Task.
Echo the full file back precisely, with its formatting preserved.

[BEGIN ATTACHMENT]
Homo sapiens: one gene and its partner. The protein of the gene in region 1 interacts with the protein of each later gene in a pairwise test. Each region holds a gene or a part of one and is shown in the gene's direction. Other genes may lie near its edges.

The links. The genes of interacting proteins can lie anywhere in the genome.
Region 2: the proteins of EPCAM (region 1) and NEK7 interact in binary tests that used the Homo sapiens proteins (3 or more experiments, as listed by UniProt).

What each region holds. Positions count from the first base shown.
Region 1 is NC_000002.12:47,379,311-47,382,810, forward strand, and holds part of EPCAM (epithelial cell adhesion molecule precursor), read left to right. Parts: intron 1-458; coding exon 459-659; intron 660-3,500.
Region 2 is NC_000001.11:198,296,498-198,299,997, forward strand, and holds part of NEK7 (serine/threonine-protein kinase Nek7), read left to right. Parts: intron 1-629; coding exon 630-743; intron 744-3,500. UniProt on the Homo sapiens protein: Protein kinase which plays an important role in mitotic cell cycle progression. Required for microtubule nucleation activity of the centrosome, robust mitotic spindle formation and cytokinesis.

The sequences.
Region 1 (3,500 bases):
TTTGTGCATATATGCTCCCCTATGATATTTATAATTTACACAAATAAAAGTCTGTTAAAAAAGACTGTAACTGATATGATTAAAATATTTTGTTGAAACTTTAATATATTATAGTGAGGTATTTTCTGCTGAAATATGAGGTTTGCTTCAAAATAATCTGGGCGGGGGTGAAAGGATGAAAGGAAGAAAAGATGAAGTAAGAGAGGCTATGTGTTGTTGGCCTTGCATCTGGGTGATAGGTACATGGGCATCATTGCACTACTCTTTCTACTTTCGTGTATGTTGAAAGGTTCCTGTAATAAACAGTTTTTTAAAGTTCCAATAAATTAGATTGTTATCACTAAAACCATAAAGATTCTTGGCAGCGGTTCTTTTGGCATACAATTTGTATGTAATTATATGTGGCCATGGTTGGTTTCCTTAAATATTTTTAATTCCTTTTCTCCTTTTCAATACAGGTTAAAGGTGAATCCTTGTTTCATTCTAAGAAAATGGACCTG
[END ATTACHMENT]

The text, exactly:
Homo sapiens: one gene and its partner. The protein of the gene in region 1 interacts with the protein of each later gene in a pairwise test. Each region holds a gene or a part of one and is shown in the gene's direction. Other genes may lie near its edges.

The links. The genes of interacting proteins can lie anywhere in the genome.
Region 2: the proteins of EPCAM (region 1) and NEK7 interact in binary tests that used the Homo sapiens proteins (3 or more experiments, as listed by UniProt).

What each region holds. Positions count from the first base shown.
Region 1 is NC_000002.12:47,379,311-47,382,810, forward strand, and holds part of EPCAM (epithelial cell adhesion molecule precursor), read left to right. Parts: intron 1-458; coding exon 459-659; intron 660-3,500.
Region 2 is NC_000001.11:198,296,498-198,299,997, forward strand, and holds part of NEK7 (serine/threonine-protein kinase Nek7), read left to right. Parts: intron 1-629; coding exon 630-743; intron 744-3,500. UniProt on the Homo sapiens protein: Protein kinase which plays an important role in mitotic cell cycle progression. Required for microtubule nucleation activity of the centrosome, robust mitotic spindle formation and cytokinesis.

The sequences.
Region 1 (3,500 bases):
TTTGTGCATATATGCTCCCCTATGATATTTATAATTTACACAAATAAAAGTCTGTTAAAAAAGACTGTAACTGATATGATTAAAATATTTTGTTGAAACTTTAATATATTATAGTGAGGTATTTTCTGCTGAAATATGAGGTTTGCTTCAAAATAATCTGGGCGGGGGTGAAAGGATGAAAGGAAGAAAAGATGAAGTAAGAGAGGCTATGTGTTGTTGGCCTTGCATCTGGGTGATAGGTACATGGGCATCATTGCACTACTCTTTCTACTTTCGTGTATGTTGAAAGGTTCCTGTAATAAACAGTTTTTTAAAGTTCCAATAAATTAGATTGTTATCACTAAAACCATAAAGATTCTTGGCAGCGGTTCTTTTGGCATACAATTTGTATGTAATTATATGTGGCCATGGTTGGTTTCCTTAAATATTTTTAATTCCTTTTCTCCTTTTCAATACAGGTTAAAGGTGAATCCTTGTTTCATTCTAAGAAAATGGACCTG